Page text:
Use dependency injection in .NET Azure Functions

Azure Functions supports the dependency injection (DI) software design pattern, which is a technique to achieve Inversion of Control (IoC) between classes and their dependencies.

Azure Functions builds on top of the ASP.NET Core Dependency Injection features. Being aware of services, lifetimes, and design patterns of ASP.NET Core dependency injection before using DI features in an Azure Functions app is recommended.

Support for dependency injection begins with Azure Functions 2.x.

Prerequisites

Before you can use dependency injection, you must install the following NuGet packages:

Register services

To register services, you can create a method to configure and add components to an IFunctionsHostBuilder instance. The Azure Functions host creates an instance of IFunctionsHostBuilder and passes it directly into your method.

To register the method, add the FunctionsStartup assembly attribute that specifies the type name used during startup. Also code is referencing a prerelease of Microsoft.Azure.Cosmos on Nuget.

using System;
using Microsoft.Azure.Functions.Extensions.DependencyInjection;
using Microsoft.Extensions.DependencyInjection;
using Microsoft.Extensions.Http;
using Microsoft.Extensions.Logging;
using Microsoft.Azure.Cosmos;

[assembly: FunctionsStartup(typeof(MyNamespace.Startup))]

namespace MyNamespace
{
    public class Startup : FunctionsStartup
    {
        public override void Configure(IFunctionsHostBuilder builder)
        {
            builder.Services.AddHttpClient();
            builder.Services.AddSingleton((s) => {
                return new CosmosClient(Environment.GetEnvironmentVariable("COSMOSDB_CONNECTIONSTRING"));
            });
            builder.Services.AddSingleton<ILoggerProvider, MyLoggerProvider>();
        }
    }
}

Use injected dependencies

ASP.NET Core uses constructor injection to make your dependencies available to your function. The following sample demonstrates how the IMyService and HttpClient dependencies are injected into an HTTP-triggered function.

using System;
using System.IO;
using System.Threading.Tasks;
using Microsoft.AspNetCore.Mvc;
using Microsoft.Azure.WebJobs;
using Microsoft.Azure.WebJobs.Extensions.Http;
using Microsoft.AspNetCore.Http;
using Microsoft.Extensions.Logging;
using Newtonsoft.Json;

namespace MyNamespace
{
    public class HttpTrigger
    {
        private readonly IMyService _service;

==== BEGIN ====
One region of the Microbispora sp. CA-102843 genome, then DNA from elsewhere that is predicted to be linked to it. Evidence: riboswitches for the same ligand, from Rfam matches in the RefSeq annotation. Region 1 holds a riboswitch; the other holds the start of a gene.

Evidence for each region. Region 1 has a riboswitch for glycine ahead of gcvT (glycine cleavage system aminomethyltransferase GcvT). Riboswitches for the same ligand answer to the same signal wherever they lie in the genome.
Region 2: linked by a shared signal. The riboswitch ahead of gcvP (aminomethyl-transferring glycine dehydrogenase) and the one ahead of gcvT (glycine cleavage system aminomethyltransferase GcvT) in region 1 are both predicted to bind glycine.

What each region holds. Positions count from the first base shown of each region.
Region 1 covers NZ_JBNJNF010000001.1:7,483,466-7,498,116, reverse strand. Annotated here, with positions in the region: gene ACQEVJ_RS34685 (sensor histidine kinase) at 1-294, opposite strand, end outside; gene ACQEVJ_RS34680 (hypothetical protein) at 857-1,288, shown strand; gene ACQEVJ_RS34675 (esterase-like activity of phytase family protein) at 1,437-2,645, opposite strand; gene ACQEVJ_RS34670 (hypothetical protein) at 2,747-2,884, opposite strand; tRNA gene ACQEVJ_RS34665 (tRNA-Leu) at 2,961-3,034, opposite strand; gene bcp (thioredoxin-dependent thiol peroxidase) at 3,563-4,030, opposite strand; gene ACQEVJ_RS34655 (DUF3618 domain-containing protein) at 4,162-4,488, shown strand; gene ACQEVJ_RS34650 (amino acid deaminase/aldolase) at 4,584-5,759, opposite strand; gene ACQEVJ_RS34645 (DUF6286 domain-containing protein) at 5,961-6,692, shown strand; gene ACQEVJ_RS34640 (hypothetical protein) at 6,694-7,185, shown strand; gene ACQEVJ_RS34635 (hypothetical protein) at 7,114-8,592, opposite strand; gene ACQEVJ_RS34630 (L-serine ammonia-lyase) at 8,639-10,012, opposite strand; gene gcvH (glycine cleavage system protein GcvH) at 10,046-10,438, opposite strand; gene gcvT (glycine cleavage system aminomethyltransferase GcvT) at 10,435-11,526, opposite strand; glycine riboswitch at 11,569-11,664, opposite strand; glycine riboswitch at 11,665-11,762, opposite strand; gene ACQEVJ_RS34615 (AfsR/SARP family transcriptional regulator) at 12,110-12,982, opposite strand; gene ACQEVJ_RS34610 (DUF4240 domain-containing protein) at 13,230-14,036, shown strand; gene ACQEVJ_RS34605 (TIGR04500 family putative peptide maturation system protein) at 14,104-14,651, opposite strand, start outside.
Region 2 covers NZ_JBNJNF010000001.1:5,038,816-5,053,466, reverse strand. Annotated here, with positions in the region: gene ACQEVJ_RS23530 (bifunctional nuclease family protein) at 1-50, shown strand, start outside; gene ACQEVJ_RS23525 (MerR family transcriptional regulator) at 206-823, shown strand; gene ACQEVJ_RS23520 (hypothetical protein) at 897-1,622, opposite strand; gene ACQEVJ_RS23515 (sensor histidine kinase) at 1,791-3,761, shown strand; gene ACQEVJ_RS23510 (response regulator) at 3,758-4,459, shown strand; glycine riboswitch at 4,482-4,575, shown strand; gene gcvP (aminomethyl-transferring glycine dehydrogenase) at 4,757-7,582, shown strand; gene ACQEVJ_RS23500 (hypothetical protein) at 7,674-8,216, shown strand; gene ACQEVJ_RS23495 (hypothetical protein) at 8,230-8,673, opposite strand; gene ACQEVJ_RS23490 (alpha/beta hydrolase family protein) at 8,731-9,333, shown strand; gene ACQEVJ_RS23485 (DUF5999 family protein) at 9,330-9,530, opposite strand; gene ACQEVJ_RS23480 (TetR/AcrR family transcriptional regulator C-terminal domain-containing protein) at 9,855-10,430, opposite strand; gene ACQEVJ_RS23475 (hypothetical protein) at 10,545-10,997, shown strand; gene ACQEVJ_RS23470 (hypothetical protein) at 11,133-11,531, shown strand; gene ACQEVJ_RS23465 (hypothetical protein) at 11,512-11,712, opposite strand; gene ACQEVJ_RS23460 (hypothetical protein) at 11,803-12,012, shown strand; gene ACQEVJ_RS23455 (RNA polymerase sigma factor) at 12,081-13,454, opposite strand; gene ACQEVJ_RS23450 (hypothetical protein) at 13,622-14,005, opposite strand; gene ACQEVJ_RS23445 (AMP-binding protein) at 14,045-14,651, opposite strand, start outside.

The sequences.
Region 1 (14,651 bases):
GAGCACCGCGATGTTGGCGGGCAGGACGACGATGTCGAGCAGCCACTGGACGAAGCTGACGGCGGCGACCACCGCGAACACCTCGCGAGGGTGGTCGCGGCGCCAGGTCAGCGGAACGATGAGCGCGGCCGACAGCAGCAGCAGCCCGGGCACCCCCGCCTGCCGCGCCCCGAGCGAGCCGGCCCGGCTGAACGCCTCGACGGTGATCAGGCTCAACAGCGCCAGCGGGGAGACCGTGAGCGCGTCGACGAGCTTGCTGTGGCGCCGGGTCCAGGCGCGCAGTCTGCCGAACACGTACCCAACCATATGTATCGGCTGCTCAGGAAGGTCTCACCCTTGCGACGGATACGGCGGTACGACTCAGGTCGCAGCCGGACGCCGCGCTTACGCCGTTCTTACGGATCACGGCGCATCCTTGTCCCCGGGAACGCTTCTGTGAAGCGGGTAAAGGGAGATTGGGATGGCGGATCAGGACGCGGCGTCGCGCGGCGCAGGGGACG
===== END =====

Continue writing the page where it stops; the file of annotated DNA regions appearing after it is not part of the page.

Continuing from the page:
private readonly HttpClient _client;

        public HttpTrigger(IMyService service, IHttpClientFactory httpClientFactory)
        {
            _service = service;
            _client = httpClientFactory.CreateClient();
        }

        [FunctionName("GetPosts")]
        public async Task<IActionResult> Get(
            [HttpTrigger(AuthorizationLevel.Function, "get", Route = "posts")] HttpRequest req,
            ILogger log)
        {
            log.LogInformation("C# HTTP trigger function processed a request.");
            var res = await _client.GetAsync("https://microsoft.com");
            await _service.AddResponse(res);

            return new OkResult();
        }
    }
}

The use of constructor injection means that you should not use static functions if you want to take advantage of dependency injection.

Service lifetimes

Azure Functions apps provide the same service lifetimes as ASP.NET Dependency Injection: transient, scoped, and singleton.

In a functions app, a scoped service lifetime matches a function execution lifetime. Scoped services are created once per execution. Later requests for that service during the execution reuse the existing service instance. A singleton service lifetime matches the host lifetime and is reused across function executions on that instance.

Singleton lifetime services are recommended for connections and clients, for example SqlConnection, CloudBlobClient, or HttpClient instances.

View or download a sample of different service lifetimes on GitHub.

Logging services

If you need your own logging provider, the recommended way is to register an ILoggerProvider instance. Application Insights is added by Azure Functions automatically.

Warning

Do not add AddApplicationInsightsTelemetry() to the services collection as it registers services that conflict with services provided by the environment.

Function app provided services

The function host registers many services. The following services are safe to take as a dependency in your application:

Service Type Lifetime Description
Microsoft.Extensions.Configuration.IConfiguration Singleton Runtime configuration
Microsoft.Azure.WebJobs.Host.Executors.IHostIdProvider Singleton Responsible for providing the ID of the host instance

If there are other services you want to take a dependency on, create an issue and propose them on GitHub.

Overriding host services

Overriding services provided by the host is currently not supported. If there are services you want to override, create an issue and propose them on GitHub.

Next steps

For more information, see the following resources: